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Massive Oil Plume Forecast To Reach Park Tomorrow

Gulf Islands National Seashore

National Park News

The oil plume from the sunken oil rig Deepwater Horizon made landfall late yesterday afternoon along the Mississippi River delta. It’s forecast to progress northward and eastward and estimated to make landfall in the park’s Mississippi District tomorrow and the Florida District on Monday. The incident has been legally "federalized," which opens the door to public funding and a DOD response, which was immediate. Rough weather forecast for this weekend may cause unusually high oil inundation of beaches – reaching vegetation – unless landfall comes later than forecast. Here are the IMT’s eight incident objectives and today’s update on recent actions in each area:

Objective 1: Conduct a current-condition resource damage assessment.

  • Ground surveys are nearly complete and should be finished today.
  • Water and sediment sampling in conjunction with NOAA was carried out yesterday in the Mississippi District. The Florida District will be done today.
  • Guidance is being provided to other Gulf Coast parks.

Objective 2: Integrate and coordinate all operations and planning in concert with the unified incident management teams.
  • There are three NPS IMT personnel embedded in the unified IMT.
  • NPS IMT personnel are also embedded in the Mobile Sector unified IMT.
  • NPS IMT personnel are integrated with operational personnel at field command posts/staging areas in both Mississippi and Florida.
  • An NPS IMT representative will be positioned at the area command ICP in Robert, Louisiana, effective today.

Objective 3: Apply preventative measures to protect most sensitive natural resources, especially resources at risk.
  • Park areas received a very high percentage of the total boom footage deployed to date along the entire threatened coastline.
  • Containment booms exists on Cat Island, West Ship Island, East Ship Island, Horn Island, Perdido Key, and Ft. Pickens. Additional deployments were made at Davis Bayou, Perdido Key and Ft. Pickens yesterday, but rough seas did not permit further deployment along Mississippi District islands.
  • The Navy is planning to deploy ocean booms along parts of the south side of the Mississippi District islands.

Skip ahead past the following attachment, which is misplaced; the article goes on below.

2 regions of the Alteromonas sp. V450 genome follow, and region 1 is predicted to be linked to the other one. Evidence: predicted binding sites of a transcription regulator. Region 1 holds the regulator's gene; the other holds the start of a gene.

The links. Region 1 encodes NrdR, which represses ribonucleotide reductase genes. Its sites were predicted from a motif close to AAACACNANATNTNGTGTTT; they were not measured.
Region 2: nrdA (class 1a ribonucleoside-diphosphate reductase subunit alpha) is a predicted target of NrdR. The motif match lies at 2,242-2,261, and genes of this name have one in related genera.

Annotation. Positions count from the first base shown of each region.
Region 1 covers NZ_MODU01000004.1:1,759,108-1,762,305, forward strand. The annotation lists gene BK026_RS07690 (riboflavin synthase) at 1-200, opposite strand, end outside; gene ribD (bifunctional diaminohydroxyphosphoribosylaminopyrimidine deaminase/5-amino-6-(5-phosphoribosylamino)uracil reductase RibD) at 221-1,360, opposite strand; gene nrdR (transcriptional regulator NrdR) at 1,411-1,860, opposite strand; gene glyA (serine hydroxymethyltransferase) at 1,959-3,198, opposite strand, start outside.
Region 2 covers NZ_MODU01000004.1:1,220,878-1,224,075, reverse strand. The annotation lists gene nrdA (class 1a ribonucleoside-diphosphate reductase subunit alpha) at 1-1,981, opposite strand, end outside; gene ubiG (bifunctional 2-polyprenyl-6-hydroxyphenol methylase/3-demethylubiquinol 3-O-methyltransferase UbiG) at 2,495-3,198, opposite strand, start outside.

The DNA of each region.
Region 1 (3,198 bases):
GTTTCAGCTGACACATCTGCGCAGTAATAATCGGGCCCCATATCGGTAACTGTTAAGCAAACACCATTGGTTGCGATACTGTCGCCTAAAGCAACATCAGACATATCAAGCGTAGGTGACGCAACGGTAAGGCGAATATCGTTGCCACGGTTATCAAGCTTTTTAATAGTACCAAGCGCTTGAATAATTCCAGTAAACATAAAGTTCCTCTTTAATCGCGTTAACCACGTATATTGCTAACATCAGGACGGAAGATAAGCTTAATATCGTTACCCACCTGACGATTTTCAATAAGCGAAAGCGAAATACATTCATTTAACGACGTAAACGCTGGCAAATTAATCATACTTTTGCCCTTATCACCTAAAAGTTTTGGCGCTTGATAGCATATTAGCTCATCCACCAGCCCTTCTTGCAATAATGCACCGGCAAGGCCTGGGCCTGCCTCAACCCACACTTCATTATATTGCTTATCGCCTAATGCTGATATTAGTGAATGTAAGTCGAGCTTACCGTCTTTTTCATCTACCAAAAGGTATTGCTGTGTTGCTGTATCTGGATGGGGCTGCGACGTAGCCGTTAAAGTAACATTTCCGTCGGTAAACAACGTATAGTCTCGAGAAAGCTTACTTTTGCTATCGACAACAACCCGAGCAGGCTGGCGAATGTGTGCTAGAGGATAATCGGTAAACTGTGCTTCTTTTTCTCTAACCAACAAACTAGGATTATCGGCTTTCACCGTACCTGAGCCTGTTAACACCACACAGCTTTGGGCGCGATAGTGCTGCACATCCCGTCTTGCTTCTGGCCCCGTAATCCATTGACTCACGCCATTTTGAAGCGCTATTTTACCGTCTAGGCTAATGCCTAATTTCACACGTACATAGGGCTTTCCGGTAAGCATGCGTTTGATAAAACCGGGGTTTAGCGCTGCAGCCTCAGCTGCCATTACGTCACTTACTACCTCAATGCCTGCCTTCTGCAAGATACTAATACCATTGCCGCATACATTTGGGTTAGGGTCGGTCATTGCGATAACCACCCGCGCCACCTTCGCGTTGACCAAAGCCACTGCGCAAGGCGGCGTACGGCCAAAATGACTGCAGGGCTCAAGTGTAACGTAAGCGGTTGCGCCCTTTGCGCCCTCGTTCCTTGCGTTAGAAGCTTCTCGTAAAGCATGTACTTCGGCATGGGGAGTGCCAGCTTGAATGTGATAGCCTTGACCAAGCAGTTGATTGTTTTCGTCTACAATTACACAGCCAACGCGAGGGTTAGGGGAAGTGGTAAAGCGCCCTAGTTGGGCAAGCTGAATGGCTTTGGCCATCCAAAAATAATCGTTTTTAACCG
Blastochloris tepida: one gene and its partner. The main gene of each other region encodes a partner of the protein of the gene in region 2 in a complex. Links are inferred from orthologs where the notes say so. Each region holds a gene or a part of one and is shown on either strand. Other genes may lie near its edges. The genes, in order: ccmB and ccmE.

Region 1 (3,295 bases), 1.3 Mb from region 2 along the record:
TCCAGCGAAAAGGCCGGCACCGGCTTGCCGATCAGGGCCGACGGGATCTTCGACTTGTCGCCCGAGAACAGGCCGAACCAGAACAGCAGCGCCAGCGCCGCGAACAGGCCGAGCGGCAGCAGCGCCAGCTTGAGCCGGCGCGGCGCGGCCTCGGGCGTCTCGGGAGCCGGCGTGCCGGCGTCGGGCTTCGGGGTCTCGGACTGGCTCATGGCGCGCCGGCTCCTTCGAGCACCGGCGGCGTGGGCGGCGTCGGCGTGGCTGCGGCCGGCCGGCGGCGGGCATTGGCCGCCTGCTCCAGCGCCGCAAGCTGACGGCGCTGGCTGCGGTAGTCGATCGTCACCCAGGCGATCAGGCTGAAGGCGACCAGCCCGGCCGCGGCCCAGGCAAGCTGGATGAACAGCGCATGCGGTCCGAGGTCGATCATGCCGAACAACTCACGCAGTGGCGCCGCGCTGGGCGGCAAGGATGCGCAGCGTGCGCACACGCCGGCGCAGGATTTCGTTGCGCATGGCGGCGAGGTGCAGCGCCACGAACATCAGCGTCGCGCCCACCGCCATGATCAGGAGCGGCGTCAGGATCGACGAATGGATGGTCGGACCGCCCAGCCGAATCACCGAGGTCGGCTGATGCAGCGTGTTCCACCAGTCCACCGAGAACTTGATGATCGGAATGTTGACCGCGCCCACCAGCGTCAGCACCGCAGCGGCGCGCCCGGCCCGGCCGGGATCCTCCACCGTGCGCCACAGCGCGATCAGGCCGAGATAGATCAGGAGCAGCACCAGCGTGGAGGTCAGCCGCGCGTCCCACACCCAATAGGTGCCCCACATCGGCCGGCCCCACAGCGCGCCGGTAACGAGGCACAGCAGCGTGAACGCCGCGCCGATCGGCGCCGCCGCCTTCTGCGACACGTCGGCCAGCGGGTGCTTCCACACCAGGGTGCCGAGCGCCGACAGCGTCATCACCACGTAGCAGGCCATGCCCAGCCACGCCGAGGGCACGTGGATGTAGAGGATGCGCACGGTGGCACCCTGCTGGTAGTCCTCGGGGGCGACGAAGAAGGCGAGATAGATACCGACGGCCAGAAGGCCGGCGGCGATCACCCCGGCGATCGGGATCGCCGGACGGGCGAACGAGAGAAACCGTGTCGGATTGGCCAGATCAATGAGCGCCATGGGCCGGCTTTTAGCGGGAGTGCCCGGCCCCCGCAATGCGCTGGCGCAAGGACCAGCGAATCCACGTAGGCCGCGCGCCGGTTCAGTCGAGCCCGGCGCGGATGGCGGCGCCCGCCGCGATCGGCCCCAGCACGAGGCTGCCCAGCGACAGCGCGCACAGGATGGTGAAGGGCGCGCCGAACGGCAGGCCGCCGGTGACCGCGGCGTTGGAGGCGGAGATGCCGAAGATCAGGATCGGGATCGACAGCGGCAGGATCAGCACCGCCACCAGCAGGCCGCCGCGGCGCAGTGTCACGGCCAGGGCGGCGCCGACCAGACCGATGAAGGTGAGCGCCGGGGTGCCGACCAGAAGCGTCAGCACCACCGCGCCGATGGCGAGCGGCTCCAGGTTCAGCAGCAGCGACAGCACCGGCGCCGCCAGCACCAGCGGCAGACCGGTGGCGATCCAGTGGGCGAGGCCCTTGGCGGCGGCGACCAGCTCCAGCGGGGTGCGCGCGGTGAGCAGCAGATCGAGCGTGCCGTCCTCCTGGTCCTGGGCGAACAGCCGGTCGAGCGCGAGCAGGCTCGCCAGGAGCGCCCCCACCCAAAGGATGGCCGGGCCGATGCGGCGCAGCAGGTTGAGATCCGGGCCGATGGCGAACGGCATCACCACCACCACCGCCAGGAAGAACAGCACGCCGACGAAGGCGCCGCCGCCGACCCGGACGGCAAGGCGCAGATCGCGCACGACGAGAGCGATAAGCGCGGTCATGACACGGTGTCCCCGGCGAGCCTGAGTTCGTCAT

• The IMT will further evaluate the ability to cover other areas not completed by the UC IMT. Forecast bad weather over the next several days may impede further deployments and may damage booms in place.
  • EICC has researched sources (within and external to the NPS) for potential future needs at Gulf Islands or another Gulf Coast park.

Objective 4: Provide for safety of visitors as well as the safety and welfare of park staff, and incident personnel.
  • A stockpile of PPE for working around nonvolatile oil was ordered on Thursday.

Objective 5:  Support and coordinate the natural resource damage assessment on NPS lands with the UC IMT.
  • IMT staff continue to work closely with FWS, NOAA, and other agencies within the UC IMT.
  • IMT staff are coordinating with Jean Lafitte, Padre Island, De Soto, Everglades and Dry Tortugas in anticipation of potential future impacts.

Objective 6:  Minimize degradation to natural and cultural resources as a result of oil or clean-up efforts after landfall.
  • With assistance of SEAC, vulnerable archeological sites have been identified on maps. SEAC recommends deployment of specialists at time of cleanup to protect sites from heavy equipment.

Objective 7:  Maintain/restore visitor services and normal park operations.
  • Visitor services not currently impacted.

Objective 8:  Maintain financial responsibility and be accountable for expenditures.
  • Improved tracking of IMT expenditures is planned for Friday with the arrival of a finance section chief.
Many additional personnel were ordered on Thursday, but obtaining others has become a serious problem – some wildlife biologist and information officer orders remain unfilled. The Pacific West Team (Denny Ziemann, IC) is en route; transition is set to take place tomorrow.

Click on the link below to see a New York Times map showing the extent of the spill and the areas at risk, including Gulf Islands NS.


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